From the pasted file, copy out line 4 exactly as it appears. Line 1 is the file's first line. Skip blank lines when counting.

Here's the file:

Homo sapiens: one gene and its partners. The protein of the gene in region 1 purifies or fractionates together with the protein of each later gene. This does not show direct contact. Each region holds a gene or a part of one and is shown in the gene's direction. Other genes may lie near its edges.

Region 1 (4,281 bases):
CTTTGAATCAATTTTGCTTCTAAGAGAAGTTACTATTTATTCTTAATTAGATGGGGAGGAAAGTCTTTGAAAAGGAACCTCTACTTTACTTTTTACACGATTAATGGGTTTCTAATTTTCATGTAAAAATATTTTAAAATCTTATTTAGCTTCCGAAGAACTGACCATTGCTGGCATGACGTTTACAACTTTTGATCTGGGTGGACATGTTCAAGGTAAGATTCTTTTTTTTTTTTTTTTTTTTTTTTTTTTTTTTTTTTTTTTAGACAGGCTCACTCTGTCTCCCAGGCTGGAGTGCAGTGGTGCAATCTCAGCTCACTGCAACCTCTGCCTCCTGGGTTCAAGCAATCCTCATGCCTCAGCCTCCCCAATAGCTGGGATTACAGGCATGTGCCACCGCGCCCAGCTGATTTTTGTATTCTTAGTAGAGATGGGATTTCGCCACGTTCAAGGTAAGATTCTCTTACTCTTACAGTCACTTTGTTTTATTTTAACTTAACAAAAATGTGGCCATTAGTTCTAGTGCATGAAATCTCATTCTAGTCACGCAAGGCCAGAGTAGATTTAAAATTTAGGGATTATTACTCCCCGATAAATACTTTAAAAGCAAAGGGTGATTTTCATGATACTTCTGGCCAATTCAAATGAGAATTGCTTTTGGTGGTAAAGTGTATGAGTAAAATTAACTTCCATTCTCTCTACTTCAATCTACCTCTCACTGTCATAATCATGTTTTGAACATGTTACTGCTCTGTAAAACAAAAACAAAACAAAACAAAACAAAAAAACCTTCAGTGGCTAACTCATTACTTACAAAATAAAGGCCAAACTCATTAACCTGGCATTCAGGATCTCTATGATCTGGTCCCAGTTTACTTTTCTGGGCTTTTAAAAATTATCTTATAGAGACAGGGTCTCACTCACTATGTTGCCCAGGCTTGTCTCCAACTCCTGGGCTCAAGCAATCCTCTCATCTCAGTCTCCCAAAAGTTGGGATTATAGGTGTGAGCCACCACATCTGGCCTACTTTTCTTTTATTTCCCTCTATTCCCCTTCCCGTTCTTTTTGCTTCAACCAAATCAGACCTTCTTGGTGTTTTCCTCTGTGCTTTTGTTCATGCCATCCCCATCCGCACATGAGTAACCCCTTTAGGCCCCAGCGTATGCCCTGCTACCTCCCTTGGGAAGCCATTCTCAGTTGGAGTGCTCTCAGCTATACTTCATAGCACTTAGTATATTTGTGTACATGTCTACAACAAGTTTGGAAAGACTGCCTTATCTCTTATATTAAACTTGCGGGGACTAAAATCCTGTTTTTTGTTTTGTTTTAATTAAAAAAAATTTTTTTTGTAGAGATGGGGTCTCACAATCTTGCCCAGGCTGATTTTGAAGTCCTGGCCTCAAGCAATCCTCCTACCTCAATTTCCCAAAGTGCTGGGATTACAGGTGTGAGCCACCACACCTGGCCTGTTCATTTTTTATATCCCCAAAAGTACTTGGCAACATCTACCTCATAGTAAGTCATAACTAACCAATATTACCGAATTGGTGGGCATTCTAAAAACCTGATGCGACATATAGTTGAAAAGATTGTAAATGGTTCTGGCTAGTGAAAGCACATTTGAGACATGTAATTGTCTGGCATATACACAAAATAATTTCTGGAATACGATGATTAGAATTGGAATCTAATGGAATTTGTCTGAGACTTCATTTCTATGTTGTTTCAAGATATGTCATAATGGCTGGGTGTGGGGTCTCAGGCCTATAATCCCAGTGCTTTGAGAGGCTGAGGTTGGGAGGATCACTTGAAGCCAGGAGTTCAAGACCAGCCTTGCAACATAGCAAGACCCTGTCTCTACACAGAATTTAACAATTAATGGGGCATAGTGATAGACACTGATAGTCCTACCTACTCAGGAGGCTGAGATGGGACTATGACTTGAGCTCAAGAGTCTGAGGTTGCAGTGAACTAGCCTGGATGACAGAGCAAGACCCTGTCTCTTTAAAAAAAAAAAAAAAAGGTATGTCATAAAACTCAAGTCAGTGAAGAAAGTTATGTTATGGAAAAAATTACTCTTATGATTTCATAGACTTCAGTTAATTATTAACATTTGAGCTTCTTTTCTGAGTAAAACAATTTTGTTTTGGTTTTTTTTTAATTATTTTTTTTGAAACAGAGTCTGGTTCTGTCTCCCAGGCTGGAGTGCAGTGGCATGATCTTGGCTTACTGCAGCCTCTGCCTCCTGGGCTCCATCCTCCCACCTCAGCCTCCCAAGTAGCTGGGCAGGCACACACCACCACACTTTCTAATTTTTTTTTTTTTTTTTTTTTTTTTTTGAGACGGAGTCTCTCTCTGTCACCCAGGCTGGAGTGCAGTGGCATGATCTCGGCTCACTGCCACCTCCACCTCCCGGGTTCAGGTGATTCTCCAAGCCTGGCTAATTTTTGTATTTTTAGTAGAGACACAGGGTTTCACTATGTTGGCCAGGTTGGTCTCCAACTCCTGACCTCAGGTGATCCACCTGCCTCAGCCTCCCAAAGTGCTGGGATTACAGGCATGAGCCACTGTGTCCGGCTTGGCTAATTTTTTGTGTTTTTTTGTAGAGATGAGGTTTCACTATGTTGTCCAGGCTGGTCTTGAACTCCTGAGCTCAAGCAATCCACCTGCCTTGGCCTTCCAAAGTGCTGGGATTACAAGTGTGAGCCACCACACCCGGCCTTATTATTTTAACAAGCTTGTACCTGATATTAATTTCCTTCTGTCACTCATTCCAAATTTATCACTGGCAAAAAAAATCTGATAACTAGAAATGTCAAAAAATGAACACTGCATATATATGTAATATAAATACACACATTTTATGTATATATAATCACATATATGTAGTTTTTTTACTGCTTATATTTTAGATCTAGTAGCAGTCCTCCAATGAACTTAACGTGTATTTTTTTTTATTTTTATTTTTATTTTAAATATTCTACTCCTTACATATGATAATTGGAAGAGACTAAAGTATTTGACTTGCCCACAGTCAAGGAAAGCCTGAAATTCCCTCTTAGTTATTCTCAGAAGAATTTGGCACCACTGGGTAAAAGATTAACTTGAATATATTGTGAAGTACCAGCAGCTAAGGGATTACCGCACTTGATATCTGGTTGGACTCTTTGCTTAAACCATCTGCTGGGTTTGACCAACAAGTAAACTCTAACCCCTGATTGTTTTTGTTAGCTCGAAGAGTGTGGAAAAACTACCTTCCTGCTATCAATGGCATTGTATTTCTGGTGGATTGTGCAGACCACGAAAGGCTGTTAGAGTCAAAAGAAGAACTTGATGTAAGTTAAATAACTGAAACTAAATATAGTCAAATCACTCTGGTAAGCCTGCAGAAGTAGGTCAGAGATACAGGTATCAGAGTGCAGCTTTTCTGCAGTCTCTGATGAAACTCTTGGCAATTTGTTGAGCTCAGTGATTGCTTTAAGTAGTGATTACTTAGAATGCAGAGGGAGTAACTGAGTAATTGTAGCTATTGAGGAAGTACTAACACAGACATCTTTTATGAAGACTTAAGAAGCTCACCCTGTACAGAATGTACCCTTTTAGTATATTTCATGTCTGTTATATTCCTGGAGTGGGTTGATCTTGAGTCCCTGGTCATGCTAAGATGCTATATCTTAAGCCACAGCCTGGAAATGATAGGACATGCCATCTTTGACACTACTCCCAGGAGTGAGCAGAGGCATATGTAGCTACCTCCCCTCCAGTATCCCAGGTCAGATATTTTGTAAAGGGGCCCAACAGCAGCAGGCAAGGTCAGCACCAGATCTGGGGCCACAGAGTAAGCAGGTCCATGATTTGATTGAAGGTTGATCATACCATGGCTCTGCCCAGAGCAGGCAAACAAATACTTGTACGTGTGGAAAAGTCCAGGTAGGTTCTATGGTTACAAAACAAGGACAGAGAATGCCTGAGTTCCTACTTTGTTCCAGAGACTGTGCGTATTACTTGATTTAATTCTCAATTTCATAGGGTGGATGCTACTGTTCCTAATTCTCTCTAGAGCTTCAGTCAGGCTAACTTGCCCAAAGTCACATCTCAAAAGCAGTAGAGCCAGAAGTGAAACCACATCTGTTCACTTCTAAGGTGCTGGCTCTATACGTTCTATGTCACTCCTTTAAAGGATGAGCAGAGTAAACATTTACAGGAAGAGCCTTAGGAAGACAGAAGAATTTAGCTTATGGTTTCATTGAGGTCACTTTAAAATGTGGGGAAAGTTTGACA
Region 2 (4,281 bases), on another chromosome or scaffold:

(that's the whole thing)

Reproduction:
Region 2 (4,281 bases), on another chromosome or scaffold: